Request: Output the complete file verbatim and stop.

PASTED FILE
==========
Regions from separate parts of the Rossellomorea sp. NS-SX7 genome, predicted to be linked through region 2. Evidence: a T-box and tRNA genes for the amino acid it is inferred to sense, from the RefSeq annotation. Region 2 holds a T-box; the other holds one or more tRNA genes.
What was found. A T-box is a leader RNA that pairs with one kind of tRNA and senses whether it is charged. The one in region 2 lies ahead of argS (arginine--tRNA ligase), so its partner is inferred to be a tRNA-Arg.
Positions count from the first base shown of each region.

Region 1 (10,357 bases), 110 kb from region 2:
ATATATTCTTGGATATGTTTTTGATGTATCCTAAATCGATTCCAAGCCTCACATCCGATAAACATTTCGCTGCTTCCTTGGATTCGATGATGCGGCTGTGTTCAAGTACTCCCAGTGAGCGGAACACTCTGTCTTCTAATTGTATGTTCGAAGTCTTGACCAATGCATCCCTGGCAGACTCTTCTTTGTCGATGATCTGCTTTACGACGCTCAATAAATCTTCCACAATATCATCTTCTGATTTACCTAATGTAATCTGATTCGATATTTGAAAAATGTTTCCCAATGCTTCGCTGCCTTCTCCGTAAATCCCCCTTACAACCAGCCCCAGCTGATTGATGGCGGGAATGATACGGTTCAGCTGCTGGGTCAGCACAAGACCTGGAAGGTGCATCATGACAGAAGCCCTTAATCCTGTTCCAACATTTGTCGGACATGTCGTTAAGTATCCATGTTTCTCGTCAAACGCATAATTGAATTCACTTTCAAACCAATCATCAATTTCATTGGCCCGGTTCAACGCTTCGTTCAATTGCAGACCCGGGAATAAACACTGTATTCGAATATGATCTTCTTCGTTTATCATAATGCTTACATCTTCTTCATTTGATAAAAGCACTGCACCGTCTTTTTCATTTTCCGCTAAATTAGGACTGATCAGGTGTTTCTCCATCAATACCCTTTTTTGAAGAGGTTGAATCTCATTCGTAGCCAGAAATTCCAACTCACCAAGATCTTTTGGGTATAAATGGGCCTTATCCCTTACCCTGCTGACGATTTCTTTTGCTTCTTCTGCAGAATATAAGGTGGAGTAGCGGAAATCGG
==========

Regions from separate parts of the Rossellomorea sp. NS-SX7 genome, predicted to be linked through region 2. Evidence: a T-box and tRNA genes for the amino acid it is inferred to sense, from the RefSeq annotation. Region 2 holds a T-box; the other holds one or more tRNA genes.
What was found. A T-box is a leader RNA that pairs with one kind of tRNA and senses whether it is charged. The one in region 2 lies ahead of argS (arginine--tRNA ligase), so its partner is inferred to be a tRNA-Arg.
Positions count from the first base shown of each region.

Region 1 (10,357 bases), 110 kb from region 2:
ATATATTCTTGGATATGTTTTTGATGTATCCTAAATCGATTCCAAGCCTCACATCCGATAAACATTTCGCTGCTTCCTTGGATTCGATGATGCGGCTGTGTTCAAGTACTCCCAGTGAGCGGAACACTCTGTCTTCTAATTGTATGTTCGAAGTCTTGACCAATGCATCCCTGGCAGACTCTTCTTTGTCGATGATCTGCTTTACGACGCTCAATAAATCTTCCACAATATCATCTTCTGATTTACCTAATGTAATCTGATTCGATATTTGAAAAATGTTTCCCAATGCTTCGCTGCCTTCTCCGTAAATCCCCCTTACAACCAGCCCCAGCTGATTGATGGCGGGAATGATACGGTTCAGCTGCTGGGTCAGCACAAGACCTGGAAGGTGCATCATGACAGAAGCCCTTAATCCTGTTCCAACATTTGTCGGACATGTCGTTAAGTATCCATGTTTCTCGTCAAACGCATAATTGAATTCACTTTCAAACCAATCATCAATTTCATTGGCCCGGTTCAACGCTTCGTTCAATTGCAGACCCGGGAATAAACACTGTATTCGAATATGATCTTCTTCGTTTATCATAATGCTTACATCTTCTTCATTTGATAAAAGCACTGCACCGTCTTTTTCATTTTCCGCTAAATTAGGACTGATCAGGTGTTTCTCCATCAATACCCTTTTTTGAAGAGGTTGAATCTCATTCGTAGCCAGAAATTCCAACTCACCAAGATCTTTTGGGTATAAATGGGCCTTATCCCTTACCCTGCTGACGATTTCTTTTGCTTCTTCTGCAGAATATAAGGTGGAGTAGCGGAAATCGG